Sinclair said that the functionality was designed to make “big events feel small again” and to help attendees maximize their networking opportunities. “Rather than just giving attendees a long list of the attendees who are there, it’s important to be able to automatically identify the people around you at any given moment,” he said. “The most valuable potential connection might be stand-ing right next to you, but you could be like ships passing in the night. It’s a way to help facilitate more spontaneous connections.”
IBM InterConnect 2016, held at MGM Grand and Mandalay Bay in Las Vegas last February, also leveraged its Eventbase mobile event app to fuel a more personalized approach, with networking assistance powered by beacon technology. The company partnered with LinkedIn to create “The Park,” an environment designed to look like a true public park, complete with benches to encourage more interactions. The app also tapped into participants’ competitive spirit with a game that rewarded them with points based on the number of other attendees that they met.
Of course, location-based personalization efforts are only productive if there is a reason for attendees to actually use them. Beacons rely on attendees opting in to receive notiﬁcations and enable the Bluetooth connection on their smartphones.
“The key to encouraging users to keep their Bluetooth on is providing them with engaging, compelling content,” Theodore Conroy, digital transformation manager at IBM, wrote in a summary of his takeaways from InterConnect 2016 for Mobile Business Insights. “There is no spam folder beacons, so an unimpressed attendee will simply turn the feature off.”
In addition to pointing attendees toward the right business connections, conferences can use the combination of beacon technology and sophisticated mobile apps to direct attendees toward learning opportunities that make the most sense for them. The organizers of South by Southwest 2016 also worked with Eventbase to make ﬁnding the right education more convenient via the SXSW GO app. More than 1,000 beacons placed at 250-plus venues around Austin sent out push notiﬁcations to alert attendees about education sessions that matched the topics they had pre-selected for their proﬁles.
“A lot of attendees don’t start planning their schedules until they download an app on the plane,” Sinclair said. “Some conferences have so many sessions that attendees are likely to miss something that could really matter to their careers. If a mobile app is designed well, it can make sure they participate in the most relevant programming.”
THE FUTURE WILL BE PERSONALIZED
Today’s conferences and events have varying degrees of personalization, much of which can be attributed to the item on every planner’s mind: budgetary restrictions. But as more events allocate dollars to experiment with emerging technologies, those costs will come down. As of early 2016, there were approximately 4 million beacons deployed around the world, but by 2020, ABI Research fore-casts that number will reach 400 million. Undoubtedly, hotels, convention centers, and other event venues will be among those imbedding sensors.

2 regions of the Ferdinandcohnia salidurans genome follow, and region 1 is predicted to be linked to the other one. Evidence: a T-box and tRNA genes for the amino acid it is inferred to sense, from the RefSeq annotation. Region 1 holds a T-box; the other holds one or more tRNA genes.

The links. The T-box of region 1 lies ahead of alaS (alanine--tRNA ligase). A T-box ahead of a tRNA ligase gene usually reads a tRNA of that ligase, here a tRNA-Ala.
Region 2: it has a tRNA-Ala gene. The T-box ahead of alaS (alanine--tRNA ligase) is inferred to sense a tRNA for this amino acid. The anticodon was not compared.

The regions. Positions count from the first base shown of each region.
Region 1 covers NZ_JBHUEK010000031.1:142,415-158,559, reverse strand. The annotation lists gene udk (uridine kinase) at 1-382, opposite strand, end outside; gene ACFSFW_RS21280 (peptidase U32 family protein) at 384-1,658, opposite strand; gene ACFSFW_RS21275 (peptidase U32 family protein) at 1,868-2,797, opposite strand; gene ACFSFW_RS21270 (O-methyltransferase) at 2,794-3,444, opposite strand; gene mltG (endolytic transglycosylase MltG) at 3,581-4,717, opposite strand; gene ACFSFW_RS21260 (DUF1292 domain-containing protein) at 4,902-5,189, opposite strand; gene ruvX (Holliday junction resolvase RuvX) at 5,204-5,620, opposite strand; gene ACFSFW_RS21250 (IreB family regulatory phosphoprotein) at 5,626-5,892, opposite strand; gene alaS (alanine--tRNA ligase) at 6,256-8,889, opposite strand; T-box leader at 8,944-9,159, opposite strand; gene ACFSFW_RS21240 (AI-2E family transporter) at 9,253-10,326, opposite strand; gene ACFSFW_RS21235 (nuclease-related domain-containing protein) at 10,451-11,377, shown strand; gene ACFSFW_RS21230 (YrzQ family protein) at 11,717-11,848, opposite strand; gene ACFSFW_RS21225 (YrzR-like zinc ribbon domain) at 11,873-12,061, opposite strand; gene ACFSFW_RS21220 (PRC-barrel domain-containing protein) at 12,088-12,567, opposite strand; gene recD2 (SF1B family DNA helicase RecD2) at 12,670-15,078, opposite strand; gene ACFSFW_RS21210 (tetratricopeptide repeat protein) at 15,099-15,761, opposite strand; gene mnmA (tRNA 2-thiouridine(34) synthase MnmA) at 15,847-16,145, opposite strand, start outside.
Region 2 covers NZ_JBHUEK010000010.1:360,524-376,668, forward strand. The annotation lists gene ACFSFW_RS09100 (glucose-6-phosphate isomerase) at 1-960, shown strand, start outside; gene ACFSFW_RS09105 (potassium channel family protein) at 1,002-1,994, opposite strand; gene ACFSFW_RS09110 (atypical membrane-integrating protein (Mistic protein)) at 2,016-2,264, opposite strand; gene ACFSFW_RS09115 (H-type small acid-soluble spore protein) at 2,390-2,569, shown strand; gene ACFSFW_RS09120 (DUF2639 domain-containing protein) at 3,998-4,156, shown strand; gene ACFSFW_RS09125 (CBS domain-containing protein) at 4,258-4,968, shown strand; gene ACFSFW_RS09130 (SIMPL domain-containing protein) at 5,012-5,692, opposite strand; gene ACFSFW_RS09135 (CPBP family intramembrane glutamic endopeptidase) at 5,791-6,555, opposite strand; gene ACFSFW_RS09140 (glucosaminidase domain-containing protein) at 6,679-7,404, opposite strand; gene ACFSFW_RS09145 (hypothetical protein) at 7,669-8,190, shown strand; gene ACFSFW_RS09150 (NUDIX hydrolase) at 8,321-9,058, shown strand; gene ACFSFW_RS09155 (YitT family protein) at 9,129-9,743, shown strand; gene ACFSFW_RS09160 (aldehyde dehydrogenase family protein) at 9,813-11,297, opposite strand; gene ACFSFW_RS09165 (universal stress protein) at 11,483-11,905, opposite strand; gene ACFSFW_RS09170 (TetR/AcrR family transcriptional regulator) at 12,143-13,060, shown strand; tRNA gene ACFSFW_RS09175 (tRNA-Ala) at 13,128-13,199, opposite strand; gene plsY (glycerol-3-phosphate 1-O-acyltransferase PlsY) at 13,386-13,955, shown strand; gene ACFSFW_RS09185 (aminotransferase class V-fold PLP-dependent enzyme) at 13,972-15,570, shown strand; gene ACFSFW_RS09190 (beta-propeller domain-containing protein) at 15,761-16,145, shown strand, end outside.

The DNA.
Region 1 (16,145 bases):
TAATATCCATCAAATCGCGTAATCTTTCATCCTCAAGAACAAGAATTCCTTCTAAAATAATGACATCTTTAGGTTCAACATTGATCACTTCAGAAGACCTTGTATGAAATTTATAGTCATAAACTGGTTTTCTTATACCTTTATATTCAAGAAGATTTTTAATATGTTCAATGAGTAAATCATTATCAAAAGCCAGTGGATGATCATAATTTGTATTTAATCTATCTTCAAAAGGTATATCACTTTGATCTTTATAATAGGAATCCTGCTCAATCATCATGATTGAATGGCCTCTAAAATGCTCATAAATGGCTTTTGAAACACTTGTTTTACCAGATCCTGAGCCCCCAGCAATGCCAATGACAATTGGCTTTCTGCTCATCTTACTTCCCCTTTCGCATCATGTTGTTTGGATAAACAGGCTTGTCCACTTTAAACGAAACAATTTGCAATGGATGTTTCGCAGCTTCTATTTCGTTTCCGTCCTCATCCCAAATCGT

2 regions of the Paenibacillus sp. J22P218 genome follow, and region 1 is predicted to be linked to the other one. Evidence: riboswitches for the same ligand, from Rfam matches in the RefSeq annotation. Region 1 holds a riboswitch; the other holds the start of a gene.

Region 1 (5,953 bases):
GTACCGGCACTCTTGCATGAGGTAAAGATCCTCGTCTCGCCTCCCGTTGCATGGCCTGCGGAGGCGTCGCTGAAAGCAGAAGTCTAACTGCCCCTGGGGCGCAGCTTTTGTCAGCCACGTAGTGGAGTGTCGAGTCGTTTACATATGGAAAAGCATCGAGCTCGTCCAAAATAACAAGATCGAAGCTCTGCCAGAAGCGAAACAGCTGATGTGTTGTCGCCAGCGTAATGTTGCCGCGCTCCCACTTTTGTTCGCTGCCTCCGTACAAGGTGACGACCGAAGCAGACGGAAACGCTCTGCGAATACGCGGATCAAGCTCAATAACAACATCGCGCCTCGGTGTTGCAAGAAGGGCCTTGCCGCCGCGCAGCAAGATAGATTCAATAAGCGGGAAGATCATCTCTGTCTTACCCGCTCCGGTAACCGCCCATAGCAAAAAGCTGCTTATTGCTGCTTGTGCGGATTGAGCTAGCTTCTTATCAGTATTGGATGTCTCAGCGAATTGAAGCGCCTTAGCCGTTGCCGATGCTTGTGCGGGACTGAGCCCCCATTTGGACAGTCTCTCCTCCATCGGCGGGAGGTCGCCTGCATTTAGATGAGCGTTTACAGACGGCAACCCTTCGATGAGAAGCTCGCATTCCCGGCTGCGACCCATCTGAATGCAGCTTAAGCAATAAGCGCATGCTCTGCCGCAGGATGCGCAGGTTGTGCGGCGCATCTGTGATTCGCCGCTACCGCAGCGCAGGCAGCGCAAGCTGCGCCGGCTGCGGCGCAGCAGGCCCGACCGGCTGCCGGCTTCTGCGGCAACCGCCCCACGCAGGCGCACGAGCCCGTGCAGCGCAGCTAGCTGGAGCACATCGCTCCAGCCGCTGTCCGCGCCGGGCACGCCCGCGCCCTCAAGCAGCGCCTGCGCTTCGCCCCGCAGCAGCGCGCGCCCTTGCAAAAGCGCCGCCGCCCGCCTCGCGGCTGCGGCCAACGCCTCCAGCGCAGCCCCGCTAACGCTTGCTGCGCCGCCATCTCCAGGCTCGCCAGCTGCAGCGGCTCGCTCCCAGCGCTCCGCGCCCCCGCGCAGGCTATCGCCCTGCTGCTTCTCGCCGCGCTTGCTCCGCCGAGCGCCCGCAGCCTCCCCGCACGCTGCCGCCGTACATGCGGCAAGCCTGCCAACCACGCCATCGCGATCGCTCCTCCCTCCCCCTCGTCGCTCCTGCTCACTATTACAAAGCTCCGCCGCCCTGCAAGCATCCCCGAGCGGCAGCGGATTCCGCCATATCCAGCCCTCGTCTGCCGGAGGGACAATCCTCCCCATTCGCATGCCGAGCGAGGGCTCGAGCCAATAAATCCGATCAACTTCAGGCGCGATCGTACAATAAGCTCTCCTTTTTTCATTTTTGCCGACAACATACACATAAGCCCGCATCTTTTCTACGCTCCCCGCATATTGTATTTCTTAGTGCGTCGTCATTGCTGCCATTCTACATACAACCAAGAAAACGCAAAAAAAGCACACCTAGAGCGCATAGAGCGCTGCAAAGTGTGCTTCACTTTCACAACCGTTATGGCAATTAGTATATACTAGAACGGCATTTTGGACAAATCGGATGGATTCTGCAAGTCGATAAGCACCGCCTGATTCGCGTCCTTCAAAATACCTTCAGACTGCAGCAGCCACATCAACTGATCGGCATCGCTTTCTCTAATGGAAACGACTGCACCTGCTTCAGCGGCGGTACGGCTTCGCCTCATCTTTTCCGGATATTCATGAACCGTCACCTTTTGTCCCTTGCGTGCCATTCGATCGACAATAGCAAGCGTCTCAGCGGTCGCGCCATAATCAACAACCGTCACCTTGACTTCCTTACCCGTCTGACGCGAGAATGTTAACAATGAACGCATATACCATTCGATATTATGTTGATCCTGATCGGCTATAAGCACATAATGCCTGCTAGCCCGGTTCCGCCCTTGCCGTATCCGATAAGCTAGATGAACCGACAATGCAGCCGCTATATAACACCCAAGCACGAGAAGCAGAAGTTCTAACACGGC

Beyond the physical world, there is another space where personalization will increasingly come into play: virtual reality. Cavanaugh points to VR’s explosion as another opportunity to give attendees more individual control over their experiences.
“VR gives attendees the ability to decide which path they want to take in a virtual world,” he said. “They can physically do something that has a cause and effect. There will be new ways to infuse a greater degree of personalization into a range of experiences.”
For example, Cavanaugh points to medical trade shows. “Imagine putting on a pair of goggles and being transported into an operating room,” Cavanaugh said. “Instead of watching an experience, [each attendee] will be part of the experience, and that creates a new world of opportunities for organizers of face-to-face events.”
Sinclair agrees that event organizers are “only scratching the surface of the possibilities of personalization.” Over the next few years, he said, “technology will continue to evolve and be able to do the thinking for attendees.”
Once event organizers leverage technology effectively, they’ll be able to inﬂuence the most important thought process of all: whether or not to attend. “If organizers can make it easier for attendees to ﬁnd content and connections that appeal to their personal interests and needs,” Sinclair said, “they’ll be more likely to return the following year.”
Earn one clock hour of certification credit. Once you’ve finished reading this article, read the following material:
The Next Big Opportunity: Mass Personalization and the Art of Brand Experience, a white paper from Freeman, available for free download here.
“The Psychology of Personalization: Why We Crave Customized Experiences,” a blog post from marketing company HubSpot here.
To earn continuing education clock hours, visit pcma.org/convenecmp to answer questions about information contained in this CMP Series article and the additional material.
The Certified Meeting Professional (CMP) is a registered trademark of the Convention Industry Council.